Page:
There is a cum-stained shelf in some odious basement that’s reserved for cinematic cesspools like “London Fields.” Considering the origin and nature of the film, that could very well be its intended destination. The eternal struggle of successfully adapting books for the screen is the attempt at aligning a particular directorial vision with the impregnable imagination of the reader. Pulpy and controversial novels like Martin Amis‘ dystopian “London Fields,” where lust, love, and death get caught up in a perverse orgy of bondage and sleaze, might prove once and for all that some material is best left to fester in the imagination. Whatever director Matthew Cullen and writer Roberta Hanley have cooked up with this screen adaptation, it’s nothing if not a debauched hodgepodge for the senses that dares you to abandon it at almost every turn.
In some not-so-distant future (Amis’ novel was written in 1989 and set in 1999, but the film associates with no year), Samson Young (Billy Bob Thornton) is a writer experiencing writer’s block and visiting London during an unspecified ecological crisis of apocalyptic proportions. He swaps houses with a fellow pee, the much more successful and arrogant novelist Mark Asprey (Jason Isaacs), and in one parasitic pub meets three people who become the inspiration of his current novel. They are: the straight-laced gent and posh millionaire Guy Clinch (Theo James), a bottom-dwelling dirtbag and darts champion Keith Talent (Jim Sturgess), and the “event horizon of a black hole,” atomic sexbomb Nicola Six (Amber Heard) who has the uncanny ability to foresee death. She confides in Samson that she has seen her own murder, by someone in that bar, and allows him to make her the subject of his latest novel. By manipulating both Keith and Guy, projecting two versions of herself according to each male gaze, she embraces her impending doom by being its primary orchestrator.
The stories characters tell themselves and the audience, the garish and invasive montages, and all the dregs that ooze in and out of this filthy wormhole of a world, turn “London Fields” into a catastrophic experience. Forget everything you’ve learned to love about things like “story,” “character,” and “narrative” because you’ll end up feeling slightly violated. Keith, Nicola, Samson, and the outrageously ridiculous Chick Purchase (Johnny Depp), fashionable gangster and renowned dart champion, are not characters. They are perverted images of one-dimensional cardboard cutouts. Following along with the plot only serves to enrage, as you quickly realize that nothing and no one you see has any substantial or thematic purpose for existing other than the shock-value of their gaudy superficiality. Think of the film as a perfume ad for poison, directed by the deformed spawn of David Cronenberg and Kurt Vonnegut.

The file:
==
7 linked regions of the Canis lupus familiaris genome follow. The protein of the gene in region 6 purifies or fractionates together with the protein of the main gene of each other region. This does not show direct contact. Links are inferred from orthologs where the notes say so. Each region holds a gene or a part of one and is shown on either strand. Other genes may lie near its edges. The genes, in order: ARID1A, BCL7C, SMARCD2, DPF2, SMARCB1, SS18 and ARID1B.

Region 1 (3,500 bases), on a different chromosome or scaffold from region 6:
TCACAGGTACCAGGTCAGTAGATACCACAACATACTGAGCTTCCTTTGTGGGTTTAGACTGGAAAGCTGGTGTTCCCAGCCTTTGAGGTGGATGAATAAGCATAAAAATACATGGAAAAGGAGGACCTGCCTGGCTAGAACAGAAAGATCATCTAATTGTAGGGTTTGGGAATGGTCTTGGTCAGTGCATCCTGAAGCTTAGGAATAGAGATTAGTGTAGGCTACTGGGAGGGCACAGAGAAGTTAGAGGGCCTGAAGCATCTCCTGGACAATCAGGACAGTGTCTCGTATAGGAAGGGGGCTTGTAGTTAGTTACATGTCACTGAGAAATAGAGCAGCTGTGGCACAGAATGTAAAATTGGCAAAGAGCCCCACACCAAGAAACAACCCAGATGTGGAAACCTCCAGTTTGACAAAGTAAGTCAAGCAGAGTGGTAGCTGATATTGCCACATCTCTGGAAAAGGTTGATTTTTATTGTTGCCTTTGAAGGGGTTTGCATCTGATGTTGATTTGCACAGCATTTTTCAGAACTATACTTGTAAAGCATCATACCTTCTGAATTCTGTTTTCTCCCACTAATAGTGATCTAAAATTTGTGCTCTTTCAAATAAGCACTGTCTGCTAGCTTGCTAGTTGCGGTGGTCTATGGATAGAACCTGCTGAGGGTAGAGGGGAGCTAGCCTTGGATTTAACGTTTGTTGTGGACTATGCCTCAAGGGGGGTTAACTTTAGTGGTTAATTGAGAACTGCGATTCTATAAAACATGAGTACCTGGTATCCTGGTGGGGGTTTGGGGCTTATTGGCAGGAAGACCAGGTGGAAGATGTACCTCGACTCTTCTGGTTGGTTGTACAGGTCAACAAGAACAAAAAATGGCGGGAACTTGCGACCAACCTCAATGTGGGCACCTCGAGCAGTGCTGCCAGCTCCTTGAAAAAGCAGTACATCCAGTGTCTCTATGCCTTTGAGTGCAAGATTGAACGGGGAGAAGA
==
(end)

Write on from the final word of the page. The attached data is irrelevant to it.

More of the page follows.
But, wait! For those of you who have mastered the art of compartmentalizing, there are one or two things to enjoy in “London Fields.” Namely, the cinematography of Guillermo Navarro, who magnifies the dark magic he created in “Pan’s Labyrinth” and creates some truly dazzling images. Whether you’d want them to stay with you or not is irrelevant because they’re just too splendid not to. Then there’s Jeremy Reed‘s production design of the demonic interiors and exteriors, with more personality in one piece of furniture than the entire cast of characters put together. If you’re to signal out any of the actors, it would be Sturgess’ disgusting portrayal of Keith as one of the more repugnant people you’ll likely to see. And Johnny Depp, who continues his recent tradition of playing lavishly cartoonish characters but is having so much fun doing it here that it becomes contagious.
With a few great lines of dialogue, and something of a self-deprecating tone (the film becomes its own best critic when Samson tells Nicola that she’ll be perceived as a one-dimensional male fantasy in his book), “London Fields” may not be as disastrous as it immediately feels to be. Buried underneath the glop are interesting notions on reality, creation, and the nature of death. And thanks to its aesthetic, it’s at least a very beautiful catastrophe. But, with an incredibly uninteresting lead female character who will drive feminists off the wall (not helped by Heard, who is obviously attractive, but won’t be winning any acting awards anytime soon) and an infuriating storyline, the film is an impossible recommendation. At one point, Samson gives advice to Keith’s young daughter, and tells her that “whatever is happening in the world, imagine something else that will make you happy.” I’m paraphrasing, but it’s the best advice I can give to anyone who dares to watch “London Fields.” [C-/D+]